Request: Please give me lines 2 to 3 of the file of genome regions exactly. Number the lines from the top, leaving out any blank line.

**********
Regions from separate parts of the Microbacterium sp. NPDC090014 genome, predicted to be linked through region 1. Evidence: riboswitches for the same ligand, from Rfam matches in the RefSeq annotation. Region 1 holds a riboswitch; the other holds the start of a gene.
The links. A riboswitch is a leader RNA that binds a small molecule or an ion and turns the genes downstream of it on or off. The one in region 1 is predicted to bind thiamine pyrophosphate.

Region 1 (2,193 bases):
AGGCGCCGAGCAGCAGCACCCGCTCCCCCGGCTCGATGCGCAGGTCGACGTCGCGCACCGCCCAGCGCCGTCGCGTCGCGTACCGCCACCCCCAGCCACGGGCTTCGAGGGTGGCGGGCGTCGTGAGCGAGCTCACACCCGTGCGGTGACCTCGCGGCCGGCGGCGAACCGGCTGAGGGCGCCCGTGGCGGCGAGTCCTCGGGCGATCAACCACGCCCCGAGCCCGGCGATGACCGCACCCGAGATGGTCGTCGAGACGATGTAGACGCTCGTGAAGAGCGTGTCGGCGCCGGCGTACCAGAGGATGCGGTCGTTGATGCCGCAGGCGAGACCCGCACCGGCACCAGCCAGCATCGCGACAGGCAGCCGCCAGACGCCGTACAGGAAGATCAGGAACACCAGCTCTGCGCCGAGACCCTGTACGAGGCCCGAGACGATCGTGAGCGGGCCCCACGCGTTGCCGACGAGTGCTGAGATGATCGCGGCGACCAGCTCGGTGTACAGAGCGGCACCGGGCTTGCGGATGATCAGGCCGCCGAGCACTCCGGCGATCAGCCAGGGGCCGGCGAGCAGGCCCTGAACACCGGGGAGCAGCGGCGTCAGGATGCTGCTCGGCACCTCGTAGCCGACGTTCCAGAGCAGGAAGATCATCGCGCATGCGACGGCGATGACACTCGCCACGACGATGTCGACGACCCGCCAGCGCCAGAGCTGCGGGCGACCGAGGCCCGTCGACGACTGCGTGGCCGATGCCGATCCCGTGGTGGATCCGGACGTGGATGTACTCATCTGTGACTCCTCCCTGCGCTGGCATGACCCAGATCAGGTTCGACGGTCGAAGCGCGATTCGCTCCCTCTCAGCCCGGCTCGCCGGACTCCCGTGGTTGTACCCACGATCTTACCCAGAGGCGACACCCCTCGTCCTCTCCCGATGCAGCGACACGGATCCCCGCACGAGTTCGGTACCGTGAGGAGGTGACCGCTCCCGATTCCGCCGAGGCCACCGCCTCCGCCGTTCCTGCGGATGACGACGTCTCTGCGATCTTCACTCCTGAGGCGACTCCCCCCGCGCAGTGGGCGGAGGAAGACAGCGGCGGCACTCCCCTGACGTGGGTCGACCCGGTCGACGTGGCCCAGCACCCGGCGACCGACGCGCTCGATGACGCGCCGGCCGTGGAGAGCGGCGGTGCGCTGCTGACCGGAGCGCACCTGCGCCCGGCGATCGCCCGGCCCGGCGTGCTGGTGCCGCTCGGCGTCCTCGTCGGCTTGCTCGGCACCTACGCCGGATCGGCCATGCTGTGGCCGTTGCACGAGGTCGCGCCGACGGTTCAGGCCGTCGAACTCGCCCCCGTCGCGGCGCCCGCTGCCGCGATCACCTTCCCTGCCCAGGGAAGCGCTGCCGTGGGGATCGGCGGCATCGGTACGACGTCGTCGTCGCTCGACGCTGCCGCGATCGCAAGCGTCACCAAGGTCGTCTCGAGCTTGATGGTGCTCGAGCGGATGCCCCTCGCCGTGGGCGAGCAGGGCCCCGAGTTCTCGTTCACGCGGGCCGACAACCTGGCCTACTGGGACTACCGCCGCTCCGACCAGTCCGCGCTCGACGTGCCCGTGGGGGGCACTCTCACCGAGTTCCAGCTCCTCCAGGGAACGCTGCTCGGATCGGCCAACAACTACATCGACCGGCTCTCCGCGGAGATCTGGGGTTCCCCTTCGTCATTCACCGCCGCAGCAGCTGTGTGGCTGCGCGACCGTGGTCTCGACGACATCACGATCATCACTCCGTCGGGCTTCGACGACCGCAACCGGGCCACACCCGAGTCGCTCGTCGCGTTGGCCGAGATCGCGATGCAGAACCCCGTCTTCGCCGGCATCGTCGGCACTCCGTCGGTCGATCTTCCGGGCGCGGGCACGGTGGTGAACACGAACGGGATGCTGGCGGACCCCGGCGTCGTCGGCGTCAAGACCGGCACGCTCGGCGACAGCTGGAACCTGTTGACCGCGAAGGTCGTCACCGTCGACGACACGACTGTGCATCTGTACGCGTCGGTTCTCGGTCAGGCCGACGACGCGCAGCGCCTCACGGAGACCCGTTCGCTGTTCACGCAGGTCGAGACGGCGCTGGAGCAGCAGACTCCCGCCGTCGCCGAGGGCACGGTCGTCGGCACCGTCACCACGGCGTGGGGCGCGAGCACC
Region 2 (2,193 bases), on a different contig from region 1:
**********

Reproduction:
The links. A riboswitch is a leader RNA that binds a small molecule or an ion and turns the genes downstream of it on or off. The one in region 1 is predicted to bind thiamine pyrophosphate.

Region 1 (2,193 bases):